Hugh Hewitt’s new column in the Washington Examiner looks at one of the many unintended consequences of the bad legislation known, in this case ironically, as the Consumer Product Safety Improvement Act, or CPSIA.  Earlier, we looked at the destruction CPSIA wreaked on thrift stores and home manufacturers of children’s goods, and how the Consumer Product Safety Commission changed its enforcement policies to protect the former.  Congress refused to fix the CPSIA when it had a second chance this year, though, and Hugh explains how that puts children at risk rather than protect them:

Thousands of children 12 and younger ride motorcycles, ATVs and snowmobiles, which is why a lot of effort and time has gone into designing vehicles made for smaller folks. On Friday, The Wall Street Journal noted a study by the Motorcycle Industry Council that concluded “90% of the youth fatalities and injuries on motorcycles occur when kids ride adult vehicles.”

On Thursday of last week, the Senate of the United States voted 58 to 39 to reject an amendment to the budget bill designed to keep kids on bikes designed for them and thus off adult vehicles. The reason the amendment was offered by South Carolina’s Jim DeMint is because the 2008 “Consumer Products Safety Improvement Act” mandates that products containing even trace amounts of lead –trace amounts highly unlikely to ever come in contact with a child’s digestion system– were banned from sale to children 12 and under.

The law took effect in February an instantly made it illegal to sell the kid-sized vehicles because of nearly undetectabl amounts of lead in tire valves, brakes, batteries etc. Replacement parts for vehicles for kids are similarly interdicted.

The Journal quoted Ken Luttrell, a Democratic state house member from Oklahoma as noting the obvious: “With these new regulations, Washington has only succeeded in making biking much more dangerous for kids.”

Instead of using ATVs designed for small children, which take into account power, protection, and stability, children will have to use ATVs and motorbikes designed for adults.  When current inventory in mini-ATVs expires, parents will either have to ban children from using the machines or allow them to use machines not expressly designed for children.  The result will either be an economic blow to manufacturers, an increase in injuries and deaths among children using ATVs, or both.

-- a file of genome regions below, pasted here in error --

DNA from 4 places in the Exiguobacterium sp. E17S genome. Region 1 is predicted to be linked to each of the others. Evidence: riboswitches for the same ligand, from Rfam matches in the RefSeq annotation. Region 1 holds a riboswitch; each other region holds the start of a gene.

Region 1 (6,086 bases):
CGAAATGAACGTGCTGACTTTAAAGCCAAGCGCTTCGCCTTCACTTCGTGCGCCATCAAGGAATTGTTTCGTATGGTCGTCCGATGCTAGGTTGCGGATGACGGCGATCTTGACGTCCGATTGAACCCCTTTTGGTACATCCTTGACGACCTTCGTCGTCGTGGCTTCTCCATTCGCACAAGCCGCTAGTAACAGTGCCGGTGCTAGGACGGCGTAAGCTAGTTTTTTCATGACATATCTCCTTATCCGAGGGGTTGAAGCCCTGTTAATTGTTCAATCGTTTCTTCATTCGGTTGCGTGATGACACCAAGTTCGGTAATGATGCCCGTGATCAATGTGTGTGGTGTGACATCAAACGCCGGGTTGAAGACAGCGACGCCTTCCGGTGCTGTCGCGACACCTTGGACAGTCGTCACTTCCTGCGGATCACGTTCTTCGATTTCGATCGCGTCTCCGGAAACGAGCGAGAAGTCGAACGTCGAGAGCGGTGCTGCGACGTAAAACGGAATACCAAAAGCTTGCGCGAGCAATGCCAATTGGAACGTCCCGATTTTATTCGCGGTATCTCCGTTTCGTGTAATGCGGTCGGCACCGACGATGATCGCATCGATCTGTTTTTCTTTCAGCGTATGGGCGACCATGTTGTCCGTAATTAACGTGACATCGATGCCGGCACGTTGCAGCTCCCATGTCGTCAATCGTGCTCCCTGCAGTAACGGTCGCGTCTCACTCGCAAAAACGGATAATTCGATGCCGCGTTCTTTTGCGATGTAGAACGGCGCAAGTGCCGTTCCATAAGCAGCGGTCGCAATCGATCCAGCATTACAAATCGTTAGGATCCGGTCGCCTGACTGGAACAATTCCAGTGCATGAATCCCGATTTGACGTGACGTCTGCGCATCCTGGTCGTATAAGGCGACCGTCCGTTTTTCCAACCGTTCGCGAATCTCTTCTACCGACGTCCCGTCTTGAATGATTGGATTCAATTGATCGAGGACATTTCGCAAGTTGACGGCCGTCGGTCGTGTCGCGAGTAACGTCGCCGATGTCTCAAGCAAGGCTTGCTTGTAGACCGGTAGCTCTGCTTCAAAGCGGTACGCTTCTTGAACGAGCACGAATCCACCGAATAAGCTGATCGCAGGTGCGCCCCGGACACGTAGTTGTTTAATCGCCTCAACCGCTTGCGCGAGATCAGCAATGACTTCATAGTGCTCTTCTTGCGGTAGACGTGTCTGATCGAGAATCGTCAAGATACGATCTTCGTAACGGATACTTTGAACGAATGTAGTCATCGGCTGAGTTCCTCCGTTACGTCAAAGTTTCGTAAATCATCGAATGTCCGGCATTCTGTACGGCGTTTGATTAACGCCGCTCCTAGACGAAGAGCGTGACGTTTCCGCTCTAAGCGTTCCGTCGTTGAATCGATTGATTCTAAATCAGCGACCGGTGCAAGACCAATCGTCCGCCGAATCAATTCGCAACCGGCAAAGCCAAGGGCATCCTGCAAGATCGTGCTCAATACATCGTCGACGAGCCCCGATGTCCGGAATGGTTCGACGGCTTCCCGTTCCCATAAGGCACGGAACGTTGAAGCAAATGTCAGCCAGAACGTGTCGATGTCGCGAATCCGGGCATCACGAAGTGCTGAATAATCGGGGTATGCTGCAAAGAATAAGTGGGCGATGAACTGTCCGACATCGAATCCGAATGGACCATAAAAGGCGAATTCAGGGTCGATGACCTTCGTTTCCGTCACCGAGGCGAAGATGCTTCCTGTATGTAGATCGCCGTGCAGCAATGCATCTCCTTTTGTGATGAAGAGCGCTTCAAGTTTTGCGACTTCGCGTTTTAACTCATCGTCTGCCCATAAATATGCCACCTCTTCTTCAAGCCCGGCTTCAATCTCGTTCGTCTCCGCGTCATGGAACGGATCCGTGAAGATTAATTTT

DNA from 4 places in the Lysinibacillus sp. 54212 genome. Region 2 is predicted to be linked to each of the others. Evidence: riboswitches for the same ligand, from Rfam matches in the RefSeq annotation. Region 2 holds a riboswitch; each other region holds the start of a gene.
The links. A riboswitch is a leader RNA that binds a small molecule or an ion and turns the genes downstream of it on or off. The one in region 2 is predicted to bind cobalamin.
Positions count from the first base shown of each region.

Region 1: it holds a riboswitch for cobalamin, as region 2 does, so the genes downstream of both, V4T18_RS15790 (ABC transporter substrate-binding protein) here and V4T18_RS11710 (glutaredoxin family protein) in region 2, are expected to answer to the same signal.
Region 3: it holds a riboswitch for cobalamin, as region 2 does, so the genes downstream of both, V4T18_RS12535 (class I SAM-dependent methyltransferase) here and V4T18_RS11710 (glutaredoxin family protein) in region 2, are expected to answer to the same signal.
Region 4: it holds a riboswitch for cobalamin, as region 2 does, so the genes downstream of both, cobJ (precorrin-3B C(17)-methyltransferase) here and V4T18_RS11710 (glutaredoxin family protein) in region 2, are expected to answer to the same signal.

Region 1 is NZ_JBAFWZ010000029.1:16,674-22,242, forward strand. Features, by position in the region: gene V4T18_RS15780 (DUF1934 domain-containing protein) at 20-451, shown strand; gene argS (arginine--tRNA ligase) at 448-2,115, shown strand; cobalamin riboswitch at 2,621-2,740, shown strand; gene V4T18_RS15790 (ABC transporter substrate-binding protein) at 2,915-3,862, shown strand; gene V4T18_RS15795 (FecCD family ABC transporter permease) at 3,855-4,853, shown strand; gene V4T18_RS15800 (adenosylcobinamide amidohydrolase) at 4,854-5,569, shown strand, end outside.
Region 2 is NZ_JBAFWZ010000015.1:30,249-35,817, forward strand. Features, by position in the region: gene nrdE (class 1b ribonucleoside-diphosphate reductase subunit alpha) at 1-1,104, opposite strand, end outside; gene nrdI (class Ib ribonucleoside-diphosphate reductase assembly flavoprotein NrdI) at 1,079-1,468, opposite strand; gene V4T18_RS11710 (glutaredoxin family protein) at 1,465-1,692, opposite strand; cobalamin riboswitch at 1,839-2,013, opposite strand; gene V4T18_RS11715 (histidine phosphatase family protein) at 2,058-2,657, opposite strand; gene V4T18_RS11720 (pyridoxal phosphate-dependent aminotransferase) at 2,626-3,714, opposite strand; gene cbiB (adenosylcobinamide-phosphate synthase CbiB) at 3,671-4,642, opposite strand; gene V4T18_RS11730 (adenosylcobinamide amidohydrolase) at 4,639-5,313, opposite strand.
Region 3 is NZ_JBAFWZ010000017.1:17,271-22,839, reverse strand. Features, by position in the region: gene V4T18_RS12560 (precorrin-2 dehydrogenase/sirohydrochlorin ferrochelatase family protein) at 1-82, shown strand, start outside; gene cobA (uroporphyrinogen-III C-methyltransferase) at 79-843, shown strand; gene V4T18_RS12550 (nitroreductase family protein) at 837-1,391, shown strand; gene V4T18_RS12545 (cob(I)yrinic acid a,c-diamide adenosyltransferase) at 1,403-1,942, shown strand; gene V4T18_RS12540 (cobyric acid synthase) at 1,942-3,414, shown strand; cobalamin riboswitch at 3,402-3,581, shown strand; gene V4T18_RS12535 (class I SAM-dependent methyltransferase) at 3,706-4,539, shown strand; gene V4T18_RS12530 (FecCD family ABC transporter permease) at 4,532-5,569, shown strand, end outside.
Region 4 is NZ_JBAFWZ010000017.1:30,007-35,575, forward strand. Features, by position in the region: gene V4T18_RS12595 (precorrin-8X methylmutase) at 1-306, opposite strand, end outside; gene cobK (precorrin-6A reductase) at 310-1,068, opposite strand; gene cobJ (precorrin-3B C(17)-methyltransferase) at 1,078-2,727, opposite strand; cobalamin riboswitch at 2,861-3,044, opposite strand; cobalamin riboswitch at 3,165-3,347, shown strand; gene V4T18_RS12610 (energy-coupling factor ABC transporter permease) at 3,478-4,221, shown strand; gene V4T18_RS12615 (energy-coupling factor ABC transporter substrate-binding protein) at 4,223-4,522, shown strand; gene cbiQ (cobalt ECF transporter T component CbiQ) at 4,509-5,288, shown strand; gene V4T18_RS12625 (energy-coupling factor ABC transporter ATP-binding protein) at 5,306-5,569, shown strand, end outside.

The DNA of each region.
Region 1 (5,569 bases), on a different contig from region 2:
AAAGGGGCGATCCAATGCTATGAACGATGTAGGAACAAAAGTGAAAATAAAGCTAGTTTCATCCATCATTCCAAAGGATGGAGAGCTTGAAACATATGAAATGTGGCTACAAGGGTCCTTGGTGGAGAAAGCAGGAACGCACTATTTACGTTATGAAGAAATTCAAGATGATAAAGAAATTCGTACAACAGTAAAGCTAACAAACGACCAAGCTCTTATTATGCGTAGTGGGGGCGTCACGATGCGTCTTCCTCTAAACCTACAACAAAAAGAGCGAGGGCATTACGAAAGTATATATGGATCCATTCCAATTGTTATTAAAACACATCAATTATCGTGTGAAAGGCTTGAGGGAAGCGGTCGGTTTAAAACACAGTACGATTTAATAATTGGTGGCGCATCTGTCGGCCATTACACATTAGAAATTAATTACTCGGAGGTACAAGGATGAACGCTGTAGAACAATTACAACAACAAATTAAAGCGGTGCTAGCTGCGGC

Note that the CPSIA did not intend to address some remarkable number of injuries in ATV use.  Until now, four-wheel ATVs designed for children have had a good safety record.  Families have used them for years without a wave of allegations of safety problems.  The bill focuses on lead content in products, not in stability or impact-safety issues.  And yet the effect of this legislation will eliminate the safeguards built into the mini-ATV industry for the negligible trade of eliminating lead contact that would be essentially meaningless.

Hugh tried to explain this to Nancy Nord, chair of the CPSC.  “The last thing we want,” Nord replied, “is for young children to end up on adult ATVs, and this is a really, really perverse consequence of this law.”  Two weeks later, she issued a memo endorsing the enforcement of the CPSIA for mini-ATVs.  Apparently, getting children on adult ATVs isn’t the “last” thing Nord wants.

I find it ridiculous to point this out to Congress, but children do not eat ATVs.  The lead content of its components will not end up in small stomachs.  Children do not ride ATVs without being clothed, so skin contact is minimal and transitory.  What’s next — banning cars because children might ride in them?  This is an object lesson as to what happens when Congress passes bills based on slogans rather than a clear reading of the legislation itself.